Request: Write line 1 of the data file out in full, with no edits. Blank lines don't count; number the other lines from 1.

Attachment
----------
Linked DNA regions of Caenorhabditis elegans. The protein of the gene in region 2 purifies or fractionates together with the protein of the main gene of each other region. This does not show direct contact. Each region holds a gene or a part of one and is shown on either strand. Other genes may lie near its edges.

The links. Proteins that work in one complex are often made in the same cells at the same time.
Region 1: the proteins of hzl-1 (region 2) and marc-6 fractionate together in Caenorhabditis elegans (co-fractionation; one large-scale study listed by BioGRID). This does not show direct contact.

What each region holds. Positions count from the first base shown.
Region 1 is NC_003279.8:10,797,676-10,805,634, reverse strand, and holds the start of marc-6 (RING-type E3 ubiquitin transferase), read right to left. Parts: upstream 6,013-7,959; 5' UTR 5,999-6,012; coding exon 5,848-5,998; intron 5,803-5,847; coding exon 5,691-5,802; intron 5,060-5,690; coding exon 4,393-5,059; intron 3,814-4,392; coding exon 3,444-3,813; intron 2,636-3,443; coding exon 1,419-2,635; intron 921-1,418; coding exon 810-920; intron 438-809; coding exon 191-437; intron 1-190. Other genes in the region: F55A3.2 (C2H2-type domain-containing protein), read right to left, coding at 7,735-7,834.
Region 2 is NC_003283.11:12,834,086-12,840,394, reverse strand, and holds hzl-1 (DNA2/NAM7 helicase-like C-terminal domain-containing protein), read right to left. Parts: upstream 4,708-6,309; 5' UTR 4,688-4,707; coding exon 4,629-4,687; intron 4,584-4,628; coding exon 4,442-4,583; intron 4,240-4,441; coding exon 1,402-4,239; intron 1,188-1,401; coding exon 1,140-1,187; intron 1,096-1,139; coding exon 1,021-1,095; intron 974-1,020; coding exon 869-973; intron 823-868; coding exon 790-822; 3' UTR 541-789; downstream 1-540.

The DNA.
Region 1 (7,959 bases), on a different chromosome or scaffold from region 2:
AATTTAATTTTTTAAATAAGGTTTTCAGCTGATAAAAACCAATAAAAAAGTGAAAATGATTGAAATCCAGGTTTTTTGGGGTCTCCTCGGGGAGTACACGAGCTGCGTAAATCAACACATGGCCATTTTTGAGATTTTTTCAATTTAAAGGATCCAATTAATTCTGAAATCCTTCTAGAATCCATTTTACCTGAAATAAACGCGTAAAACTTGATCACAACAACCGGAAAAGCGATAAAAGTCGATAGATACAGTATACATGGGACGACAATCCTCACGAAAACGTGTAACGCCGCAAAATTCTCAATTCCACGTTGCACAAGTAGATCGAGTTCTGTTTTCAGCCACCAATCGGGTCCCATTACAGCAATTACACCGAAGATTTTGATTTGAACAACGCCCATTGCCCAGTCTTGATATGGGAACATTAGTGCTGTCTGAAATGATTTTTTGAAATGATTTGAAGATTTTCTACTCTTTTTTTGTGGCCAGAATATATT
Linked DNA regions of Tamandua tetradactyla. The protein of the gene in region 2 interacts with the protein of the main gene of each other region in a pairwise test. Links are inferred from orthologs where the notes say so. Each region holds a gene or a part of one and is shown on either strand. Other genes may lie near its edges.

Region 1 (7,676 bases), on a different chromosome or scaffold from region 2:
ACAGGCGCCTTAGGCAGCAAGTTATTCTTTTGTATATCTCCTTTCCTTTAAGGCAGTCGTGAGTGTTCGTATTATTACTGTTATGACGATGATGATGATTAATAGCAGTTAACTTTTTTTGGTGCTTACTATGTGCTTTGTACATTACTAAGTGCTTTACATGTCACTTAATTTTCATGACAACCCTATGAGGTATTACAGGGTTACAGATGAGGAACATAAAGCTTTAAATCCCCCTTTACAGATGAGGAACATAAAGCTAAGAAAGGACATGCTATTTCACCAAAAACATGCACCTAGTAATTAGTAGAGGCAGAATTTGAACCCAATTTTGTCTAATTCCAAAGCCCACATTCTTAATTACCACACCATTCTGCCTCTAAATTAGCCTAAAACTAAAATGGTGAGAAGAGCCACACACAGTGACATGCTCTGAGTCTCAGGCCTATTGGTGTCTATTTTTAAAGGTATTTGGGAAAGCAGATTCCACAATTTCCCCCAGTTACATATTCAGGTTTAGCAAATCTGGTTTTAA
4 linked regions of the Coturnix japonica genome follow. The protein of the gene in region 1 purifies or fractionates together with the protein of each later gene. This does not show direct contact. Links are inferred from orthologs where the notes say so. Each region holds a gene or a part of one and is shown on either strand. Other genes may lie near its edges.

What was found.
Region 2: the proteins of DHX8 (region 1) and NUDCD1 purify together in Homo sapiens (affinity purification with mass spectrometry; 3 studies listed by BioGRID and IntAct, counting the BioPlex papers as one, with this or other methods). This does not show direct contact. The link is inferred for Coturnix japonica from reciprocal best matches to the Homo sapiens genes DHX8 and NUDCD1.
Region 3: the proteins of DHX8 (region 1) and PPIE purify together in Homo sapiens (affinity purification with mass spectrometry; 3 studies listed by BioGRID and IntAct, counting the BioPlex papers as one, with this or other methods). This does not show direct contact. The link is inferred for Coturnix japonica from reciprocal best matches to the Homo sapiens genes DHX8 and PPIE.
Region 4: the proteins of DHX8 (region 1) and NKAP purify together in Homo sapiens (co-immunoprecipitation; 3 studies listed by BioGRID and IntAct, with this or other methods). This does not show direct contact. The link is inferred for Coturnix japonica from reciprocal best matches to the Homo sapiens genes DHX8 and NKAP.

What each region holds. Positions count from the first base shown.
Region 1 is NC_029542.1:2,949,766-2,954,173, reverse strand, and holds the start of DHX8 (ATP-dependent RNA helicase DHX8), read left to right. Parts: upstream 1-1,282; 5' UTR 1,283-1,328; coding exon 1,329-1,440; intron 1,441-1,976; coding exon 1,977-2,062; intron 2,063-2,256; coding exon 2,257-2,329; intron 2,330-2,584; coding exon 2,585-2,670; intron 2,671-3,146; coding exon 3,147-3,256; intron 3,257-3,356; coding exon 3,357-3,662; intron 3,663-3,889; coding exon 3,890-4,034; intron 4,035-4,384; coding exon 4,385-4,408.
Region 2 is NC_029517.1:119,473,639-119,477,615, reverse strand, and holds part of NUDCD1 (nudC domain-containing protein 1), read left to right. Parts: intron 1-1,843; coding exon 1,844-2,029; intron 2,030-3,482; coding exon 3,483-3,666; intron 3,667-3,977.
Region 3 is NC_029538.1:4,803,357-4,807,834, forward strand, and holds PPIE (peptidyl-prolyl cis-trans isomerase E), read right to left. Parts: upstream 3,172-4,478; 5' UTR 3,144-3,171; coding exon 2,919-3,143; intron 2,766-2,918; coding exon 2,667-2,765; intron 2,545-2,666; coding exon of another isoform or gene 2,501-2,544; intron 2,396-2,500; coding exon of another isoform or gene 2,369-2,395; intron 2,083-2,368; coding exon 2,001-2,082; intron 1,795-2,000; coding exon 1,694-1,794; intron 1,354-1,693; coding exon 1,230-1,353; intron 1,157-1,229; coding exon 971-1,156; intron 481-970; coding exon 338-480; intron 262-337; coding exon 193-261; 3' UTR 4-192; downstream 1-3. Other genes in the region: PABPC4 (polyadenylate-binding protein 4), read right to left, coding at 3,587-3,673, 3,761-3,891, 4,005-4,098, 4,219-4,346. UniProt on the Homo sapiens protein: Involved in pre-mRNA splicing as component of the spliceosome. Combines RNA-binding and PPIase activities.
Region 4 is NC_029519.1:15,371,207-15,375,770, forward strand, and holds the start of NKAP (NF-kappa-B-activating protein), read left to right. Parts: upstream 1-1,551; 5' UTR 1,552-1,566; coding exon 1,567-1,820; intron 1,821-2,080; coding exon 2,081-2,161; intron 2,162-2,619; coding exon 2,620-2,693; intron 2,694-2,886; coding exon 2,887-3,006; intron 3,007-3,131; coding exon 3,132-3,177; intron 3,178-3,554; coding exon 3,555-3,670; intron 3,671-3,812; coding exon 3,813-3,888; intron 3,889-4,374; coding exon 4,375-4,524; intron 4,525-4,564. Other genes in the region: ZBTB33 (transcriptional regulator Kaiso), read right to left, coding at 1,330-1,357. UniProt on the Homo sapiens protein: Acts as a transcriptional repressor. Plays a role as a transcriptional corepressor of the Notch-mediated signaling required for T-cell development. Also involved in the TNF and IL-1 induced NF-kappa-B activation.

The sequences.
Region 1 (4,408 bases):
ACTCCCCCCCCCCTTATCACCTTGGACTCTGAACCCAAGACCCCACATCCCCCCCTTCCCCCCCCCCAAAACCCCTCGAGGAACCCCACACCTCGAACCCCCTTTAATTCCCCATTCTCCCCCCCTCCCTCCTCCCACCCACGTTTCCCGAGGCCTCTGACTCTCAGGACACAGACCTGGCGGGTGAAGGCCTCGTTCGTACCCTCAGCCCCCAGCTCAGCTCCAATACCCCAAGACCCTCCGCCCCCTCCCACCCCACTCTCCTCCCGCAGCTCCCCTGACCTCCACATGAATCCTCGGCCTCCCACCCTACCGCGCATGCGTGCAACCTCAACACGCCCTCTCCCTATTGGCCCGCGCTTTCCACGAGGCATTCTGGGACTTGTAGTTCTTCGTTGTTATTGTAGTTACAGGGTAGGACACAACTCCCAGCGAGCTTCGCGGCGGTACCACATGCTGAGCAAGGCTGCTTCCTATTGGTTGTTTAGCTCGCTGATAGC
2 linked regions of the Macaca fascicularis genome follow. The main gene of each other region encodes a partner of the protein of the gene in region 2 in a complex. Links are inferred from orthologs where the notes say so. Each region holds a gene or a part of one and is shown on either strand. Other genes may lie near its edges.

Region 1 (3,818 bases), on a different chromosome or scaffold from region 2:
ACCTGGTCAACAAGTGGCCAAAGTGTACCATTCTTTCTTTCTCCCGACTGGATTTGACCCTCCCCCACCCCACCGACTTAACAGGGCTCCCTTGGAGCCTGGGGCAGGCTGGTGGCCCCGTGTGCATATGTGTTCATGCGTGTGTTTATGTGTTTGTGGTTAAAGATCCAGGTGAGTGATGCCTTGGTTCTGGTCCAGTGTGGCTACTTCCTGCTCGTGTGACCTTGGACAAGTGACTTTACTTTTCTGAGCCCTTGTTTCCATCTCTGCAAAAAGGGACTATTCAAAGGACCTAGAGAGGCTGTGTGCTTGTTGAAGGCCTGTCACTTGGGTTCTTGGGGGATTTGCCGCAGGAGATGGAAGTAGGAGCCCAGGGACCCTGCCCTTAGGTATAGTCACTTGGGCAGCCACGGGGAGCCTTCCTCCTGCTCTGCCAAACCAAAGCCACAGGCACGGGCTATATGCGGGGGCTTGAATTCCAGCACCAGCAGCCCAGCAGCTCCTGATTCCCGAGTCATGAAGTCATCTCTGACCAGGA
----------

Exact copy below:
Linked DNA regions of Caenorhabditis elegans. The protein of the gene in region 2 purifies or fractionates together with the protein of the main gene of each other region. This does not show direct contact. Each region holds a gene or a part of one and is shown on either strand. Other genes may lie near its edges.